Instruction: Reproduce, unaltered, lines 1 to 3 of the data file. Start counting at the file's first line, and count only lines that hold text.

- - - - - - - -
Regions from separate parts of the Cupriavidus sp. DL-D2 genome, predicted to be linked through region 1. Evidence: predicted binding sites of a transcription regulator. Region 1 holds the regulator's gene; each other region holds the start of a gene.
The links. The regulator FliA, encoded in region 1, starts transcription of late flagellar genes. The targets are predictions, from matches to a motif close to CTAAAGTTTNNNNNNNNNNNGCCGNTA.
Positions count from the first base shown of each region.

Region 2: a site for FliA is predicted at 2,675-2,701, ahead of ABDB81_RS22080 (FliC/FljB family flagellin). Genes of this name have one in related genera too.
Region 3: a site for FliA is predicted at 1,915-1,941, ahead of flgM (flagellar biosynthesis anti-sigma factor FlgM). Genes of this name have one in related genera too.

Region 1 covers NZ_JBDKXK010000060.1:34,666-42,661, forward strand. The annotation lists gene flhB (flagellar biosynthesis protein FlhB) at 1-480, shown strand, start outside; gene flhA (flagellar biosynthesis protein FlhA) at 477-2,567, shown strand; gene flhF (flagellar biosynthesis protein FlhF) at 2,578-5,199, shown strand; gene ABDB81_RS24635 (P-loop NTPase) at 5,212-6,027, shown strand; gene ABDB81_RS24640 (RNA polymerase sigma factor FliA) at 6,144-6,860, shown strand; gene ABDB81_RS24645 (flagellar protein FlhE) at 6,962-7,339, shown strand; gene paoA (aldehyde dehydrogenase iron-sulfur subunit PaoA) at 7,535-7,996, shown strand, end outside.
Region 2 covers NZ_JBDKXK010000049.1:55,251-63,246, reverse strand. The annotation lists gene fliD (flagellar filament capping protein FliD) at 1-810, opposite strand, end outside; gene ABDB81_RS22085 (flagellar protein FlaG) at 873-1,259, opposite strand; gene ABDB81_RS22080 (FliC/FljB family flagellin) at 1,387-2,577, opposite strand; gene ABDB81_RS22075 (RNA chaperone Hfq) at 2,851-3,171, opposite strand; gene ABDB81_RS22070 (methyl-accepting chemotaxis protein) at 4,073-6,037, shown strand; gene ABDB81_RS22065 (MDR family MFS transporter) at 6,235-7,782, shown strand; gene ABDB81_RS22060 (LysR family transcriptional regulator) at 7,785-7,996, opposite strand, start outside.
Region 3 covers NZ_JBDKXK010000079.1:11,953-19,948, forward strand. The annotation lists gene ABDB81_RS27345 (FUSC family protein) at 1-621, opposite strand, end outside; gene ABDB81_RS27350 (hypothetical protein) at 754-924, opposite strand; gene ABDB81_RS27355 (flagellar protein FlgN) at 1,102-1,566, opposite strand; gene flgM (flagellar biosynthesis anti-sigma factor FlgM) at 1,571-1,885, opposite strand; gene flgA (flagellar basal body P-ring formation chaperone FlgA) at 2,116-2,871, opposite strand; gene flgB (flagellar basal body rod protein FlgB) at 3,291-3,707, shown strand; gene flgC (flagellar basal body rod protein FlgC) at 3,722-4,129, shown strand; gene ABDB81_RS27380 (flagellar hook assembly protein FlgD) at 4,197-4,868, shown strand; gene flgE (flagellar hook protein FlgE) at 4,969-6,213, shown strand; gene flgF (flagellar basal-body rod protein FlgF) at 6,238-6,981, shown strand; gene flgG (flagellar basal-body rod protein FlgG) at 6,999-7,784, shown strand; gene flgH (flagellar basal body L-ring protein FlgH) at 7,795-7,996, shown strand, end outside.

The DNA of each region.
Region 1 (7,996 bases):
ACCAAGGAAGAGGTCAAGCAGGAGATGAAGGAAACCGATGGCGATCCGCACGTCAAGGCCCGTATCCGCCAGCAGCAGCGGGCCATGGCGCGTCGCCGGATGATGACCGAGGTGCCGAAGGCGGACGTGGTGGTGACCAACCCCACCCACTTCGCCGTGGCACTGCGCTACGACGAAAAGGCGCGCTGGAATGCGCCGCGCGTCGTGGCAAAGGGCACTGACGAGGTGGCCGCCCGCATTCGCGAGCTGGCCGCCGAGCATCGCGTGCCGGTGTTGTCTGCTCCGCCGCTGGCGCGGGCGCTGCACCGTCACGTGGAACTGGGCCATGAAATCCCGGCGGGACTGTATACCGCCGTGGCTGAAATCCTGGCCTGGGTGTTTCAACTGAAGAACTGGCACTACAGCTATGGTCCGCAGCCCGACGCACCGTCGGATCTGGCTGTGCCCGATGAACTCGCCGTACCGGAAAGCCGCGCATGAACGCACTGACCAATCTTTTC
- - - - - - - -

Regions from separate parts of the Cupriavidus sp. DL-D2 genome, predicted to be linked through region 1. Evidence: predicted binding sites of a transcription regulator. Region 1 holds the regulator's gene; each other region holds the start of a gene.
The links. The regulator FliA, encoded in region 1, starts transcription of late flagellar genes. The targets are predictions, from matches to a motif close to CTAAAGTTTNNNNNNNNNNNGCCGNTA.
Positions count from the first base shown of each region.